If there’s one thing I have personally learnt from COVID-19, it’s that content is immune from the virus.
Content is the one thing we are still permitted to share. In fact, with most people stuck at home with a bunch of time on their hands, it might be the perfect time to create content. We must have things to listen to watch, like, dislike etc. How else could we get through these ‘strange and uncertain times’?
Two days after London was put on lockdown, my modelling agent sent everyone on their books a blanket email. As shoots were indefinitely postponed, if not cancelled, there was a current demand for models who residences were blessed with white walls. ‘Clients are looking to courier samples of clothes to models who are able to shoot at home,’ it read. ‘We're going to be collecting 'trial' images from all our models and sending these to our clients to show who is capable of creating this content for them.’
As someone who had quarantined at their boyfriend’s house with one pair of trousers, no makeup and had a backdrop of freshly plastered walls; I was exempt from influencing my way through the pandemic.
Perfecting the content-from-home thing is a lucrative art form, and as witnessed by my bank balance, something I am yet to quite get the hang of.
Modelling is not the only of my occupations to be transformed by recent events. I discovered this when the producer of my podcast turned up outside my house, but with a microphone protruding from his rucksack. Keeping his two-metre distance, he pushed the box along the front garden wall. ‘Sound test at 3pm’ he announced, before turning around and cycling off into the distance.
Our podcast, titled Sex, Lies and DM Slides, was meant to be launched in April (I just had to check when that month was, it seems we are in it). Alas, when social distancing crept in and my co-host and mine’s sialoquent enthusiasm (it means to spray saliva when speaking), was unable to be contained, we had to stop recording in a studio.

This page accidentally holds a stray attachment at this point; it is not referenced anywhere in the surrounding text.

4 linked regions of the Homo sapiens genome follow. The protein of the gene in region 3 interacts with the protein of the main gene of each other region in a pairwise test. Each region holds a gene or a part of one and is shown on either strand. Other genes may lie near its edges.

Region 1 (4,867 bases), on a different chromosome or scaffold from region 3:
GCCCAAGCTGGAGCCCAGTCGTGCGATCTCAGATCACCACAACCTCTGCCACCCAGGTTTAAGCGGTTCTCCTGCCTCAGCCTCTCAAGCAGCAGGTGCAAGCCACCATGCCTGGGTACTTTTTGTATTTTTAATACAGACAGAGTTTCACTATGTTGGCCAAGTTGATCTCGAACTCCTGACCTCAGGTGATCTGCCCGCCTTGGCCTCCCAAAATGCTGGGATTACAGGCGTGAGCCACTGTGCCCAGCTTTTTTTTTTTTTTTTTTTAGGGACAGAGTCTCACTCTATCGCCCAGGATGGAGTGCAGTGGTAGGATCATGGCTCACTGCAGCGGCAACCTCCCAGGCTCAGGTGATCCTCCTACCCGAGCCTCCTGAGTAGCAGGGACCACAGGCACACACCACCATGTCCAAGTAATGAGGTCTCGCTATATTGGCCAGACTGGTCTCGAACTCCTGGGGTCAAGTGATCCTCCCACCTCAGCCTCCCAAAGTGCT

Since returning to our respective homes, we have participated in five sound tests with three different recording programmes and four makeshift microphone stands. I have also tested each room in the house to see which one echoes the least. The end result: me, crouched by my bed, juggling a microphone in the hole of a toilet roll.
There are some perks; prospective guests aren’t running between meetings, recordings and whatnot; or at least they have less excuses to turn down working with us. But trying to make sure one of us doesn’t sound like we’re stuck in a tin can is proving harder than we had anticipated.
So here I am, donuts in hand, reflecting on my former modelling career, waiting for my producer to confirm our first guest for lockdown. While we see if we can get it all together in time for a launch in June, I’m sure there are a lot of things I could probably be getting on with.
I could make use of the skipping rope I ordered. I could livestream my attempts at baking, probably something like banana bread. But instead I’ll probably watch Frasier re-runs. Because although content can make it through the Coronavirus all guns blazing, it doesn’t seem like I can.